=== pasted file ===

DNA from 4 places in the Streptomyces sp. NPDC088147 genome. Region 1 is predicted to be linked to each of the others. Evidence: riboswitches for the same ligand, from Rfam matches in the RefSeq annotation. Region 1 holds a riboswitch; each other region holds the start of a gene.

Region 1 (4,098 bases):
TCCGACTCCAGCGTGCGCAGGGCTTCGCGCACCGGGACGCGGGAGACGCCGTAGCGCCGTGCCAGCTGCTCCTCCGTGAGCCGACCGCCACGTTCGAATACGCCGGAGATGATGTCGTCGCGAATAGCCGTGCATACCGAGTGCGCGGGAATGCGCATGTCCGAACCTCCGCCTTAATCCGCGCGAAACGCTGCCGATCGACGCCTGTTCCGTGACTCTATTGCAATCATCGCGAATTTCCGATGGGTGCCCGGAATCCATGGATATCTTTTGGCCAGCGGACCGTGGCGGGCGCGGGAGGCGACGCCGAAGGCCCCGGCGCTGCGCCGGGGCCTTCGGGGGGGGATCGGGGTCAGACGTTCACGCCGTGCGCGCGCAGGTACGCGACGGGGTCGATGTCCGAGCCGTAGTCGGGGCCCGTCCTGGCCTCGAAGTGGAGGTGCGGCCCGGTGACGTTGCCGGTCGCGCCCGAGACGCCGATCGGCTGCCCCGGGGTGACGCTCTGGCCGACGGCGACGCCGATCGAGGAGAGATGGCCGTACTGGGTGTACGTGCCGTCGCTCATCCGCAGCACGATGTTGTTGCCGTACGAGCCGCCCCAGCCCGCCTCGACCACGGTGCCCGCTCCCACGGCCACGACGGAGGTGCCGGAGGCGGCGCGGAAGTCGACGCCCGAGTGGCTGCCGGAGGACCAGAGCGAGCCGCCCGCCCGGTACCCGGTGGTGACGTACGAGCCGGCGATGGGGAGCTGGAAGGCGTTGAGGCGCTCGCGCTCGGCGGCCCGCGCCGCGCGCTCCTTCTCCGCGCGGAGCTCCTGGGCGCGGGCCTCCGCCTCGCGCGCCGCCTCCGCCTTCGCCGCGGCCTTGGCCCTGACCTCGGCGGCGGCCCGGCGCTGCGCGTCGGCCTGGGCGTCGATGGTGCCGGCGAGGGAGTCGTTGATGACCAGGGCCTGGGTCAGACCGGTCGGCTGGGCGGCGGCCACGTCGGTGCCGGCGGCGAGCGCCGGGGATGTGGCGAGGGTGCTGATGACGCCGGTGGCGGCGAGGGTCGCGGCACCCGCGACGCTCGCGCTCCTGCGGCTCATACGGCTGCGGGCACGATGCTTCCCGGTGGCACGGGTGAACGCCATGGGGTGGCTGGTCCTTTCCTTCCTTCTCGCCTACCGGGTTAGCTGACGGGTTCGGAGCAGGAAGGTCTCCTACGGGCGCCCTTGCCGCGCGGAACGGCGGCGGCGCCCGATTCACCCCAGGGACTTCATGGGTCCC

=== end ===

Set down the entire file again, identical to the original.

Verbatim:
DNA from 4 places in the Streptomyces sp. NPDC088147 genome. Region 1 is predicted to be linked to each of the others. Evidence: riboswitches for the same ligand, from Rfam matches in the RefSeq annotation. Region 1 holds a riboswitch; each other region holds the start of a gene.

Region 1 (4,098 bases):
TCCGACTCCAGCGTGCGCAGGGCTTCGCGCACCGGGACGCGGGAGACGCCGTAGCGCCGTGCCAGCTGCTCCTCCGTGAGCCGACCGCCACGTTCGAATACGCCGGAGATGATGTCGTCGCGAATAGCCGTGCATACCGAGTGCGCGGGAATGCGCATGTCCGAACCTCCGCCTTAATCCGCGCGAAACGCTGCCGATCGACGCCTGTTCCGTGACTCTATTGCAATCATCGCGAATTTCCGATGGGTGCCCGGAATCCATGGATATCTTTTGGCCAGCGGACCGTGGCGGGCGCGGGAGGCGACGCCGAAGGCCCCGGCGCTGCGCCGGGGCCTTCGGGGGGGGATCGGGGTCAGACGTTCACGCCGTGCGCGCGCAGGTACGCGACGGGGTCGATGTCCGAGCCGTAGTCGGGGCCCGTCCTGGCCTCGAAGTGGAGGTGCGGCCCGGTGACGTTGCCGGTCGCGCCCGAGACGCCGATCGGCTGCCCCGGGGTGACGCTCTGGCCGACGGCGACGCCGATCGAGGAGAGATGGCCGTACTGGGTGTACGTGCCGTCGCTCATCCGCAGCACGATGTTGTTGCCGTACGAGCCGCCCCAGCCCGCCTCGACCACGGTGCCCGCTCCCACGGCCACGACGGAGGTGCCGGAGGCGGCGCGGAAGTCGACGCCCGAGTGGCTGCCGGAGGACCAGAGCGAGCCGCCCGCCCGGTACCCGGTGGTGACGTACGAGCCGGCGATGGGGAGCTGGAAGGCGTTGAGGCGCTCGCGCTCGGCGGCCCGCGCCGCGCGCTCCTTCTCCGCGCGGAGCTCCTGGGCGCGGGCCTCCGCCTCGCGCGCCGCCTCCGCCTTCGCCGCGGCCTTGGCCCTGACCTCGGCGGCGGCCCGGCGCTGCGCGTCGGCCTGGGCGTCGATGGTGCCGGCGAGGGAGTCGTTGATGACCAGGGCCTGGGTCAGACCGGTCGGCTGGGCGGCGGCCACGTCGGTGCCGGCGGCGAGCGCCGGGGATGTGGCGAGGGTGCTGATGACGCCGGTGGCGGCGAGGGTCGCGGCACCCGCGACGCTCGCGCTCCTGCGGCTCATACGGCTGCGGGCACGATGCTTCCCGGTGGCACGGGTGAACGCCATGGGGTGGCTGGTCCTTTCCTTCCTTCTCGCCTACCGGGTTAGCTGACGGGTTCGGAGCAGGAAGGTCTCCTACGGGCGCCCTTGCCGCGCGGAACGGCGGCGGCGCCCGATTCACCCCAGGGACTTCATGGGTCCC